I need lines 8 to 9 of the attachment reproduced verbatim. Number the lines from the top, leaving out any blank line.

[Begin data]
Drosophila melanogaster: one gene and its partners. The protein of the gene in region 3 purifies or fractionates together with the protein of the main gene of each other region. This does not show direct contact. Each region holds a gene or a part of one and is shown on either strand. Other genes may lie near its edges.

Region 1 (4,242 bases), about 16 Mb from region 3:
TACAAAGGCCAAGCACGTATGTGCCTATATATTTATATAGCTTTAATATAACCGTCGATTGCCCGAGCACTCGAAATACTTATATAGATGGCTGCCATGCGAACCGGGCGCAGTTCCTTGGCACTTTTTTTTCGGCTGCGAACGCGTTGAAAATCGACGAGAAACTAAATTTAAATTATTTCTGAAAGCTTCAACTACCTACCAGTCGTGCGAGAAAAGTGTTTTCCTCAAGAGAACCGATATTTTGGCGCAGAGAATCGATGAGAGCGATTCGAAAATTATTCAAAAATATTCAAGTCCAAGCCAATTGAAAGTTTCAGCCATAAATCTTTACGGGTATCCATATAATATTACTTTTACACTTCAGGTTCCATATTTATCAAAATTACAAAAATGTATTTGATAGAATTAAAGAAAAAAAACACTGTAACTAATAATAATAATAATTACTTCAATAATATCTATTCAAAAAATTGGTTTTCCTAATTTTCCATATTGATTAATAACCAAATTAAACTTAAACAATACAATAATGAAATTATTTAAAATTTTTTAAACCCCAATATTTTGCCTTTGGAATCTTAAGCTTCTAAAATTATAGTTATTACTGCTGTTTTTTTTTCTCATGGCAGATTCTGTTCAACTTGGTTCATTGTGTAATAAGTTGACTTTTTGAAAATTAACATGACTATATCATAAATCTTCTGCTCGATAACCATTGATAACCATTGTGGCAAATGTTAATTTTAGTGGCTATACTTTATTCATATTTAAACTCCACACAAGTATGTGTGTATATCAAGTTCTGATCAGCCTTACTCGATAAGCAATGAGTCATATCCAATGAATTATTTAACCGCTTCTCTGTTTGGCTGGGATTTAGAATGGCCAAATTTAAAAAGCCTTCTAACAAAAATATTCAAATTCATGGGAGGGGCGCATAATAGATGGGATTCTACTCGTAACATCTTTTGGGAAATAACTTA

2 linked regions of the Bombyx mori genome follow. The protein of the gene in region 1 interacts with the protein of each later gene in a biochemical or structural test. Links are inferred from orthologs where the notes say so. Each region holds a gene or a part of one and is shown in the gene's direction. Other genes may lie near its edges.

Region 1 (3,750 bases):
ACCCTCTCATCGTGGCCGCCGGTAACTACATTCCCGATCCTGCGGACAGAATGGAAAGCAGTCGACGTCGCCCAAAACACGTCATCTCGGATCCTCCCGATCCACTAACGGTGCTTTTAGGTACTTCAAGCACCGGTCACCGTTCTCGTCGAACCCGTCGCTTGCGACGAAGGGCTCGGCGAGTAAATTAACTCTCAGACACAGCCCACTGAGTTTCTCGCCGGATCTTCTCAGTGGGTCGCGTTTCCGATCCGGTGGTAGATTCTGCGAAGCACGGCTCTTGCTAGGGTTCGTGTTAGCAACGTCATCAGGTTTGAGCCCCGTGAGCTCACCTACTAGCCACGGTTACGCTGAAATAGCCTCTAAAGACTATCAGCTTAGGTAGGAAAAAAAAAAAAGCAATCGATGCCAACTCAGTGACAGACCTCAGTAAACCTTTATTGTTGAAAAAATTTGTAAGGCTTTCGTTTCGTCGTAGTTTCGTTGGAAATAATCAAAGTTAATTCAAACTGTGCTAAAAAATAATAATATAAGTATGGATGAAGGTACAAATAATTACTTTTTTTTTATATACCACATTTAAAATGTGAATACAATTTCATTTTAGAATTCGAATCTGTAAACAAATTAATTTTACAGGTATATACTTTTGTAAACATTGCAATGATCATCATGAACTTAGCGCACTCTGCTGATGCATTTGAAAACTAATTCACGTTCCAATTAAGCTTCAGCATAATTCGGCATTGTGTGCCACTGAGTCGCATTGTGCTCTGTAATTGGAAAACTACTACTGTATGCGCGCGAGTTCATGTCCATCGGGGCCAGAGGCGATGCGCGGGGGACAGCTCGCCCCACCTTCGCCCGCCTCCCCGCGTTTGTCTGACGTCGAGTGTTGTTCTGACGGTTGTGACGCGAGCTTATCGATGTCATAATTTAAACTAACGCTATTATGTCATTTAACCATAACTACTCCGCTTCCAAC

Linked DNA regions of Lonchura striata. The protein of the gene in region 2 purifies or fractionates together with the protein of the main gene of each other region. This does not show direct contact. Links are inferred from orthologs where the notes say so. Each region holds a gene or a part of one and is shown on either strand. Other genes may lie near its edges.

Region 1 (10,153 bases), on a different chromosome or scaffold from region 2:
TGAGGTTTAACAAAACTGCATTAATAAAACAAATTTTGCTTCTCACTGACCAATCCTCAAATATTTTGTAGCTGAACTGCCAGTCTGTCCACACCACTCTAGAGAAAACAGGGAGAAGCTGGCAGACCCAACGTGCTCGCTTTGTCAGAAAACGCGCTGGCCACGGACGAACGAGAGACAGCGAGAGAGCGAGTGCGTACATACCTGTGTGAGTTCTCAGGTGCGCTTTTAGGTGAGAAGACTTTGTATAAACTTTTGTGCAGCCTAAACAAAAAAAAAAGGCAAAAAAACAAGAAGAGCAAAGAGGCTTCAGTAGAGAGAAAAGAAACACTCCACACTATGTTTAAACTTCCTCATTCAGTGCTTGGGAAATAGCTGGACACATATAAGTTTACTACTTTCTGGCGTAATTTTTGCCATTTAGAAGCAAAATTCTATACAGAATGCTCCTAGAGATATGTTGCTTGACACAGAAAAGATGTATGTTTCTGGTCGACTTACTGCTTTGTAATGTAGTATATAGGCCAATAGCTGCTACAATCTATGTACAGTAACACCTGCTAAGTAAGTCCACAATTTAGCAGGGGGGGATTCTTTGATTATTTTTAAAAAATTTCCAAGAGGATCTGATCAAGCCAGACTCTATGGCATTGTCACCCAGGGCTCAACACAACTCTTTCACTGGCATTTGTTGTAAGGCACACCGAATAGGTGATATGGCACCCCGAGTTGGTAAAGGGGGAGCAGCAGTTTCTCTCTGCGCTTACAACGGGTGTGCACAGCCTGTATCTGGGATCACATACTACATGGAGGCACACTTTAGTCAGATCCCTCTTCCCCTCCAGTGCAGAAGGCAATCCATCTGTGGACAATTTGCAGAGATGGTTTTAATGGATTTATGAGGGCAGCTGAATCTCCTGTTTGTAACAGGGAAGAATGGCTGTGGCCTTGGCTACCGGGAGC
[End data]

Region 1 (10,153 bases), on a different chromosome or scaffold from region 2:
TGAGGTTTAACAAAACTGCATTAATAAAACAAATTTTGCTTCTCACTGACCAATCCTCAAATATTTTGTAGCTGAACTGCCAGTCTGTCCACACCACTCTAGAGAAAACAGGGAGAAGCTGGCAGACCCAACGTGCTCGCTTTGTCAGAAAACGCGCTGGCCACGGACGAACGAGAGACAGCGAGAGAGCGAGTGCGTACATACCTGTGTGAGTTCTCAGGTGCGCTTTTAGGTGAGAAGACTTTGTATAAACTTTTGTGCAGCCTAAACAAAAAAAAAAGGCAAAAAAACAAGAAGAGCAAAGAGGCTTCAGTAGAGAGAAAAGAAACACTCCACACTATGTTTAAACTTCCTCATTCAGTGCTTGGGAAATAGCTGGACACATATAAGTTTACTACTTTCTGGCGTAATTTTTGCCATTTAGAAGCAAAATTCTATACAGAATGCTCCTAGAGATATGTTGCTTGACACAGAAAAGATGTATGTTTCTGGTCGACTTACTGCTTTGTAATGTAGTATATAGGCCAATAGCTGCTACAATCTATGTACAGTAACACCTGCTAAGTAAGTCCACAATTTAGCAGGGGGGGATTCTTTGATTATTTTTAAAAAATTTCCAAGAGGATCTGATCAAGCCAGACTCTATGGCATTGTCACCCAGGGCTCAACACAACTCTTTCACTGGCATTTGTTGTAAGGCACACCGAATAGGTGATATGGCACCCCGAGTTGGTAAAGGGGGAGCAGCAGTTTCTCTCTGCGCTTACAACGGGTGTGCACAGCCTGTATCTGGGATCACATACTACATGGAGGCACACTTTAGTCAGATCCCTCTTCCCCTCCAGTGCAGAAGGCAATCCATCTGTGGACAATTTGCAGAGATGGTTTTAATGGATTTATGAGGGCAGCTGAATCTCCTGTTTGTAACAGGGAAGAATGGCTGTGGCCTTGGCTACCGGGAGC